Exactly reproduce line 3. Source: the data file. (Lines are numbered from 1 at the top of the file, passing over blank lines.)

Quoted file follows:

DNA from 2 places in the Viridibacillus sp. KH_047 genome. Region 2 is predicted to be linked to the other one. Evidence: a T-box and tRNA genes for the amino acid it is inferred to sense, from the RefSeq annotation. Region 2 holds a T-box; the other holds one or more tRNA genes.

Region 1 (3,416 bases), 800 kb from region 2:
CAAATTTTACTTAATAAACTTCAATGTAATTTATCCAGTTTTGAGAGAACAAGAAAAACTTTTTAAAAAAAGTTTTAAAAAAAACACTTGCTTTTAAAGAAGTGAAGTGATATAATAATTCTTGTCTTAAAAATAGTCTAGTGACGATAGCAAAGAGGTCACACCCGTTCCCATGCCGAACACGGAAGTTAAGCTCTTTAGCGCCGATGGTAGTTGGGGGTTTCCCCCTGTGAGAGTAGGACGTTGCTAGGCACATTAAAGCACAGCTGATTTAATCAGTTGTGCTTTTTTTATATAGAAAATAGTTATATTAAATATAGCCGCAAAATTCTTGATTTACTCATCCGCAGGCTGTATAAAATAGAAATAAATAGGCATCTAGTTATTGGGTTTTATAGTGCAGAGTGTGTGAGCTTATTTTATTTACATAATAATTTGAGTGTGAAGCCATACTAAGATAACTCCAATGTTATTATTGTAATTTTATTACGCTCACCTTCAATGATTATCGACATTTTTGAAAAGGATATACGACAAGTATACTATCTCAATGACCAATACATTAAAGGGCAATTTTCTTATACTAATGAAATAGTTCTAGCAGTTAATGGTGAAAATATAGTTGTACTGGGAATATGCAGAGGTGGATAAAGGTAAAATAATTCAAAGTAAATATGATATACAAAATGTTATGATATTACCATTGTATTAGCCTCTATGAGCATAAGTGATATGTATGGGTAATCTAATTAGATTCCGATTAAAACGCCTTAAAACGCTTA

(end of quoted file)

CAAATTTTACTTAATAAACTTCAATGTAATTTATCCAGTTTTGAGAGAACAAGAAAAACTTTTTAAAAAAAGTTTTAAAAAAAACACTTGCTTTTAAAGAAGTGAAGTGATATAATAATTCTTGTCTTAAAAATAGTCTAGTGACGATAGCAAAGAGGTCACACCCGTTCCCATGCCGAACACGGAAGTTAAGCTCTTTAGCGCCGATGGTAGTTGGGGGTTTCCCCCTGTGAGAGTAGGACGTTGCTAGGCACATTAAAGCACAGCTGATTTAATCAGTTGTGCTTTTTTTATATAGAAAATAGTTATATTAAATATAGCCGCAAAATTCTTGATTTACTCATCCGCAGGCTGTATAAAATAGAAATAAATAGGCATCTAGTTATTGGGTTTTATAGTGCAGAGTGTGTGAGCTTATTTTATTTACATAATAATTTGAGTGTGAAGCCATACTAAGATAACTCCAATGTTATTATTGTAATTTTATTACGCTCACCTTCAATGATTATCGACATTTTTGAAAAGGATATACGACAAGTATACTATCTCAATGACCAATACATTAAAGGGCAATTTTCTTATACTAATGAAATAGTTCTAGCAGTTAATGGTGAAAATATAGTTGTACTGGGAATATGCAGAGGTGGATAAAGGTAAAATAATTCAAAGTAAATATGATATACAAAATGTTATGATATTACCATTGTATTAGCCTCTATGAGCATAAGTGATATGTATGGGTAATCTAATTAGATTCCGATTAAAACGCCTTAAAACGCTTA